On the way back from the demonstration I stopped at Sanbourn’s for coffee. Sanbourn’s has been a Mexican institution ever since Pancho Villa and Emiliano Zapata had coffee and chocolate there when their revolutionary troops took over Mexico City in 1914. While reveling in the history, my friend informed me that Sanbourn’s was now owned by Wal Mart. Turns out Wal Mart also owns pretty much all of the supermarkets in Mexico (though they retain their original Mexican names). On the way back to my hotel I walked past a Burger King being guarded by riot police. Híjole!
Eggs are a big deal in Mexico these days. I mean big deals are being cut. A bout of avian flu led to the destruction of a number of industrial poultry farms. This tripled the price of eggs, which are a mainstay in the Mexican diet, particularly among the poor, who can’t afford meat. The government promptly imported eggs from the U.S. However, somehow, those eggs ended up in private hands that have been very slowly doling them out. Just slowly enough for the price to continue rising…
Mexico, the birthplace of corn is reeling under the rapidly rising price of corn. This is because thanks to NAFTA, they now import most of their corn from the U.S., which of course is also reeling from the worst drought in 50 years. When combined with the fact that half of U.S. corn goes to agrrofuels, one can see how prices would rise; Now comes the hoarding and speculation. No, not from Mexico, where most corn belongs to Archer Daniels Midlands and Cargill—from the U.S.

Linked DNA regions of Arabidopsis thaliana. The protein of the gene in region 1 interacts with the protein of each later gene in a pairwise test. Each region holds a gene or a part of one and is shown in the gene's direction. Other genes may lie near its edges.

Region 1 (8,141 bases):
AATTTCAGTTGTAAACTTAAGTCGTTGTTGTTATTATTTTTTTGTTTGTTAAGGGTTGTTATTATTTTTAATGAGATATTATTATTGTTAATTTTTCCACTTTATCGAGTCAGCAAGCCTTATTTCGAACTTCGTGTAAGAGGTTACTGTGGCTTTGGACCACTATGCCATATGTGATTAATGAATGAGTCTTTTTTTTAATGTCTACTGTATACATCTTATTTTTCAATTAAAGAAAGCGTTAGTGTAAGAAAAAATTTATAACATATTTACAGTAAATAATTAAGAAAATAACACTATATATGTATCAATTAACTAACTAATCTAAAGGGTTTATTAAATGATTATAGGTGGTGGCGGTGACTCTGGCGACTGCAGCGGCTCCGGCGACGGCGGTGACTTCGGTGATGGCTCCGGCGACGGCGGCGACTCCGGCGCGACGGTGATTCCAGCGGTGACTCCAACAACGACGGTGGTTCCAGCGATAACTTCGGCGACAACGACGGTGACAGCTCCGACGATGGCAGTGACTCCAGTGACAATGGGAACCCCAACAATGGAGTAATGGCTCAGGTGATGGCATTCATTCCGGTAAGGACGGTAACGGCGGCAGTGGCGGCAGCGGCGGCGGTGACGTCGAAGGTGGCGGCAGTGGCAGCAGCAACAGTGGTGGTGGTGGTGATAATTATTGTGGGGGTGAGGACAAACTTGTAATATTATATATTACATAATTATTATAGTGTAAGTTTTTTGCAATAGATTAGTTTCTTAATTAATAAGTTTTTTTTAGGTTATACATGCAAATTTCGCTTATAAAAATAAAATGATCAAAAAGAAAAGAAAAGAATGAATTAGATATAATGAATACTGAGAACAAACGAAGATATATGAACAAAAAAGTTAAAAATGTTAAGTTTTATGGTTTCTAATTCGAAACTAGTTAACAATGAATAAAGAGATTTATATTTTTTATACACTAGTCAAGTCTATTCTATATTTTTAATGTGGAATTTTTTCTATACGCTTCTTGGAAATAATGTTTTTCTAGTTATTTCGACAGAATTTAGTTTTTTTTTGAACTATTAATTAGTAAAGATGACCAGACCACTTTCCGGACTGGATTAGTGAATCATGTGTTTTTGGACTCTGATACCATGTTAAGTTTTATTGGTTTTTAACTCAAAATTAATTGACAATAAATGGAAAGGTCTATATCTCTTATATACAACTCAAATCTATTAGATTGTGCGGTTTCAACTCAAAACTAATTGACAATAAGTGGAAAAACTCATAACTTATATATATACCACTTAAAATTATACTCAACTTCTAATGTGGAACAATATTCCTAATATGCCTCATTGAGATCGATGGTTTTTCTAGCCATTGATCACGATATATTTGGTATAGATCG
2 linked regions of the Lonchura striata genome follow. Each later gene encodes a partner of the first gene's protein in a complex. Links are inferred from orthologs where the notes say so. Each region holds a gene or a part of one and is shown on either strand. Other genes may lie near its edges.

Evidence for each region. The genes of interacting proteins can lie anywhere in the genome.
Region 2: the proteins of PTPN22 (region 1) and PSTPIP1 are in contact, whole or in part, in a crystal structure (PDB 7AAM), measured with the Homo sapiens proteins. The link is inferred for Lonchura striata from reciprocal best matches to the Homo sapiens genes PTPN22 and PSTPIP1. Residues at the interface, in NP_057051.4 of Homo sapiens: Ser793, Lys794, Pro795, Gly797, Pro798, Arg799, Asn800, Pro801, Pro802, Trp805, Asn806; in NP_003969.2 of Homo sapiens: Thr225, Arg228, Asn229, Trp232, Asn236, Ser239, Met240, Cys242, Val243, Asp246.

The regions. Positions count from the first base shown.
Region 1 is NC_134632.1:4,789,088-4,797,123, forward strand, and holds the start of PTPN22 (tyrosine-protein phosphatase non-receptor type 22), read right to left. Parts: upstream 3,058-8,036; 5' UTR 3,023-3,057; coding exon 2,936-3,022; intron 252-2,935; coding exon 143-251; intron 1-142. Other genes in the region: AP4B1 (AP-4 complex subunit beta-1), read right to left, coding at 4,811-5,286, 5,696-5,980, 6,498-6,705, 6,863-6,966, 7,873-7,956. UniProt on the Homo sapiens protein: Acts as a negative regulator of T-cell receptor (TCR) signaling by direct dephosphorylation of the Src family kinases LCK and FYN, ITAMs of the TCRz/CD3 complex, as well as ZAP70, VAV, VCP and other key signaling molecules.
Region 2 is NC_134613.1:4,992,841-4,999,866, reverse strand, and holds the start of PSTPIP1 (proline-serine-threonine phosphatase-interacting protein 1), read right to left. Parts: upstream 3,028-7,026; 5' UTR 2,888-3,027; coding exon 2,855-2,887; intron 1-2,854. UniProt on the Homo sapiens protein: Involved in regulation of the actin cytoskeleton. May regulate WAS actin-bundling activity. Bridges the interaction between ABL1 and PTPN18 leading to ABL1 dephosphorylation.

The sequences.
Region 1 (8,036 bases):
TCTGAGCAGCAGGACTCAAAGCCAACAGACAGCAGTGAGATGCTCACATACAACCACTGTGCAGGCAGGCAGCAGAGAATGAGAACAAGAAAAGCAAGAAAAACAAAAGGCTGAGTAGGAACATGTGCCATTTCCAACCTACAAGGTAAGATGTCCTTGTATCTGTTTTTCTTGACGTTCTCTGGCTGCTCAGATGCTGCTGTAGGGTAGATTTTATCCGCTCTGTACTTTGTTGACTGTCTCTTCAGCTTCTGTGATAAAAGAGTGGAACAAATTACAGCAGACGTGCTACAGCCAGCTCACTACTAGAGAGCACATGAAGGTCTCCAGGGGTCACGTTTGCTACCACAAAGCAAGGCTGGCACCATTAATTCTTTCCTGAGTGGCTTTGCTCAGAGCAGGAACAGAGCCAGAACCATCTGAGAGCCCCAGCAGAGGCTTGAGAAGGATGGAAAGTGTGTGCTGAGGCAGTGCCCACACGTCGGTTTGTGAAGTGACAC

In the midst of all off this, I took a couple of day to travel to visit RICDA, the Indigenous and Peasant Network for Agroecological Development, a Food First Sponsored project. Farmers in RICDA are planning a big gathering in two weeks to share information about their agroecological efforts to rescue native pollinators. Not an easy proposition, given the spread of chemicals and GMOs. I shared a microphone with farmers at a local radio station in Calpulalpan, Tlaxcala. They were intent on informing the peasant farming population about the dangers of GMO release (for experimental purposes) in Mexico, warning about the possibilities and consequences of GMO contamination. With support from Food First and the CS Fund in California, RICDA has been carrying out a three-year campaign for the restoration of pollinator habitat. They expect over 200 farmers, researchers and consumers to join them for their three-day conference-field trip-agroecological fair this September 21 to 23 in Vicente Guerrero, Tlaxcala. This great group is an offshoot of the Campesino a Campesino movement for sustainable agriculture.
I’ll be doing a lot of traveling over the next two months; The RICDA Gathering in Mexico, the Food+ Democracy=Justice Conference in Minneapolis, the Cornell Land Grabs Conference, the Heirloom Seed Conference in Santa Rosa, California, the Terra Madre gathering in Italy, Nicaragua, Morocco… I hope to report about the challenges, and the hopeful alternatives being advanced by the food justice and food sovereignty movements. Times are tough and it looks like we are set to be hit by another food price crisis. However, people, communities and social movements are on the move, taking back our food systems from the corporate food regime. Another food system is possible!